In the central part of the panel war is worsted by peace and prosperity: a time in which music, painting and architecture flourish.
In the place of honour, dangling from the trumpet of fame, is a medallion-portrait of Pietro Berrettini (1596-1669), architect-painter-decorator-designer. Better known as Pietro da Cortona, he was responsible for many of the ceiling frescoes in the grand-ducal apartments in Palazzo Pitti.
Gibbons signed the panel, throwing in, for good measure, his goose-quill!
The Cosimo panel is on display in the Sala di Grotticina, a small room in the Museo degli Argenti.
The Loggia del Grano has recently been restored and the wonderful bust of the mustachioed Grand Duke Cosimo II de' Medici (1590-21) can now be seen again.
The Loggia del Grano, which functioned as a market for grain and cereals, was commissioned by Cosimo II and built in 1619. The loggia was designed by Giulio Parigi, while the bust was carved by Chiarissimo Fancelli.
The bust sits in the middle of a splendid stemma (coat of arms). The Latin inscription proclaims Cosimo II as EGENORUM PATRI (Father of those in need).
Cosimo II (r. 1609-21), who was only nineteen years old when he succeeded to power, did not enjoy the best of health and for much of his eleven-year reign, he delegated the administration of Tuscany to his ministers.
However, the grand duke's poor health did not stop him from fathering eight children during his marriage to Maria Maddalena of Austria (1589-1631). Cosimo II was only thirty years old when he died of tuberculosis in 1621.
Cosimo II was both the pupil and patron of the great scientist Galileo Galilei (1564-1642). In 1610 Galileo published his Siderius Nuncio (The Starry Messenger), which he dedicated to his esrtwhile pupil. And he named the four moons, which he had observed in orbit around the planet Jupiter, the Sidera Medicea (Medicean stars) in honour of the grand duke and his three brothers.
There are fountains aplenty in the Boboli Garden, but surely one of the most curious is the so-called Fontana del Bacchino (Fountain of Bacchus).
The fountain, which takes the form of a naked man sitting astride a tortoise, is also known as the Fontanella di Nano Morgante, for the chubby chap is not the god of wine, but Morgante, the most celebrated and popular dwarf (nano) at the court of Cosimo I de' Medici (r. 1537-74).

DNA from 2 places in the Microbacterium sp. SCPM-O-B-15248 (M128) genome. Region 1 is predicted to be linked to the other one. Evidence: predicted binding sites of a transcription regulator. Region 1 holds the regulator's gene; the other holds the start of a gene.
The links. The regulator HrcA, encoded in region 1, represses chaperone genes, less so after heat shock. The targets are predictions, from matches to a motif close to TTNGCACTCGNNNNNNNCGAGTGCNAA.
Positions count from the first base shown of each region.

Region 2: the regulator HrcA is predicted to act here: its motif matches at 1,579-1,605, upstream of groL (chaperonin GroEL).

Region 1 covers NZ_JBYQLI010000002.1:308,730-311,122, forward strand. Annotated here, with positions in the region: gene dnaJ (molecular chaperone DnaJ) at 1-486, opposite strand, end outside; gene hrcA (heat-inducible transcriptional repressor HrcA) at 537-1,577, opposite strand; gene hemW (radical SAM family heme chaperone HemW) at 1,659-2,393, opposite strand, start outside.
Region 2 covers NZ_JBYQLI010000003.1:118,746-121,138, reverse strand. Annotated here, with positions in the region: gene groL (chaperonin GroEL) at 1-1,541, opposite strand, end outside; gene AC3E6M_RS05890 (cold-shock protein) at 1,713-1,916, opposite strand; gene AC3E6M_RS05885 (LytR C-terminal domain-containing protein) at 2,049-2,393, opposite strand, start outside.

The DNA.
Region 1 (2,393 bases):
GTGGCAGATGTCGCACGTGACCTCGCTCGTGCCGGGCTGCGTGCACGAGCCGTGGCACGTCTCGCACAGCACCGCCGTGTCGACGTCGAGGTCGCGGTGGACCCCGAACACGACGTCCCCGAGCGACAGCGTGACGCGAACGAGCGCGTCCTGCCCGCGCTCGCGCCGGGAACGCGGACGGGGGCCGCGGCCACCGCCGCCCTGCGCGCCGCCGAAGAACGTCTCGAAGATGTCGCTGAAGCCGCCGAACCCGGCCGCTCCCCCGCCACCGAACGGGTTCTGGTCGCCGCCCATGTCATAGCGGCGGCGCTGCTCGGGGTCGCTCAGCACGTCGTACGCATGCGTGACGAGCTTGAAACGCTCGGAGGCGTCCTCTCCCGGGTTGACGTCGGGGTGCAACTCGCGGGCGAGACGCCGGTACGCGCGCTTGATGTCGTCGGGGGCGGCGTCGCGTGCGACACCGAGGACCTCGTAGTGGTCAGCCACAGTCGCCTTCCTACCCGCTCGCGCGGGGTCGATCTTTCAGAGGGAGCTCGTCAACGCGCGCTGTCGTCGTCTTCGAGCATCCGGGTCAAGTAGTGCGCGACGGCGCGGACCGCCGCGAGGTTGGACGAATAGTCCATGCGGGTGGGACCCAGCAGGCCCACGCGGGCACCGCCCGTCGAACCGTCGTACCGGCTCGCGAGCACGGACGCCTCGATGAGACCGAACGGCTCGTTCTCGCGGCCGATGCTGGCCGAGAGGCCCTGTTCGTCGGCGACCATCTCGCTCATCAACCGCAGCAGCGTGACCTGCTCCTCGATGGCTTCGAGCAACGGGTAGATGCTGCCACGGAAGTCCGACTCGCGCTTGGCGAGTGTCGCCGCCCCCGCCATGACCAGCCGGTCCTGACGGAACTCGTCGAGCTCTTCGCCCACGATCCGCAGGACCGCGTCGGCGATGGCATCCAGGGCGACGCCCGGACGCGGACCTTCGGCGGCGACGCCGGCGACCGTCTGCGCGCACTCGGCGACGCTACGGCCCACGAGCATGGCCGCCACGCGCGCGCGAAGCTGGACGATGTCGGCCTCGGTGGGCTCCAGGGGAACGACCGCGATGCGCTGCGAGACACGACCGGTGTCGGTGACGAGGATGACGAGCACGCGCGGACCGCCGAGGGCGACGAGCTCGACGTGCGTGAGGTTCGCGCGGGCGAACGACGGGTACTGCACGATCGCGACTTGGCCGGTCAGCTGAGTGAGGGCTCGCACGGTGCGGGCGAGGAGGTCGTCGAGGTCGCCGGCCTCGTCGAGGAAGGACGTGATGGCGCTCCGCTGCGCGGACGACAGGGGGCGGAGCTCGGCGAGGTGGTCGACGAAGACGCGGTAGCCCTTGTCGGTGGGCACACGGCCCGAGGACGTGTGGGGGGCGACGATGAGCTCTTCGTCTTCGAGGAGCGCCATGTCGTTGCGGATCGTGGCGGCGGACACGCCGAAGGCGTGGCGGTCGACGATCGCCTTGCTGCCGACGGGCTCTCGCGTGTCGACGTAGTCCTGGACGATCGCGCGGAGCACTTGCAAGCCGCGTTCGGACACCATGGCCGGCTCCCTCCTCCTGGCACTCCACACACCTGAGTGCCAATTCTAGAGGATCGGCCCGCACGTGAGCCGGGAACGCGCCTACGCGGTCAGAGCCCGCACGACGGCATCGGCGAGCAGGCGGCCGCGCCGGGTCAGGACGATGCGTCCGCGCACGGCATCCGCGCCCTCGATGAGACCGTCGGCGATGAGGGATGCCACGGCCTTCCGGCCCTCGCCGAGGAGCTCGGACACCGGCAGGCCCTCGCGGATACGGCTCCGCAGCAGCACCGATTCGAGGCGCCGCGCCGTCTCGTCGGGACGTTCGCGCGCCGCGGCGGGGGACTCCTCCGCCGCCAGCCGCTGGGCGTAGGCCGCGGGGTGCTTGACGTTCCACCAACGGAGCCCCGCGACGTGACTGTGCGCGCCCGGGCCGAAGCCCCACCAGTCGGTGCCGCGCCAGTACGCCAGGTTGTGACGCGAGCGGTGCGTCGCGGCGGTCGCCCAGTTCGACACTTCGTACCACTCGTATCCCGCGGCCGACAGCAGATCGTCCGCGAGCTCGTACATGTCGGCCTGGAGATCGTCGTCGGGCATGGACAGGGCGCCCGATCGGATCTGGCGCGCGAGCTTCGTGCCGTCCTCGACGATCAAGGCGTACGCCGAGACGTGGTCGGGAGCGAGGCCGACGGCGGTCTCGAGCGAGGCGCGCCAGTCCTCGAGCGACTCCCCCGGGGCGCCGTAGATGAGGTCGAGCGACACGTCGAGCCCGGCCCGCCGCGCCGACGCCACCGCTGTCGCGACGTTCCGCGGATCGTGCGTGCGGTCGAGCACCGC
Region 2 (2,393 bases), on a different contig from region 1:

The dwarf's real name was Braccio di Bartolo, but he was nicknamed, somewhat ironically, after the eponymous giant in Morgante (1483), an epic poem by Luigi Pulci (1432-84).
The fountain (1560) is the work of Valerio Cioli (1529-99).
In a small garden, at the back of the church of San Lorenzo, sits a statue of a woman to whom the city of Florence (and in particular all of its residents who work in the tourist industry) owes a huge debt of gratitude.
Anna Maria Luisa de' Medici (1667-1743) was the sister of Gian Gastone de' Medici (r. 1723-37), the seventh and final Medicean Grand Duke of Tuscany, who died childless. The Grand Duchy of Tuscany passed to the House of Lorraine and the Medici family's fabulous collection of paintings, sculptures, precious books, jewels etc, may have gone the same way, had it not been for the famous 'Patto di Famiglia' (Family Pact).
On October 31st 1737, Anna Maria Luisa, made a will which ensured that all of her family's art and treasures, which had been collected over nearly three centuries, remained in Florence 'per ornamento dello Stato, per utilità del Pubblico e per attirare la curiosità dei Forestieri' (for the ornament of the State, the use of the public and to attract the curiosity of foreigners).
The last scion of the House of Medici died on February 18th, 1743.
It is one of the most famous Etruscan statues ever unearthed and one of the highlights of the Museo Archeologico Nazionale di Firenze.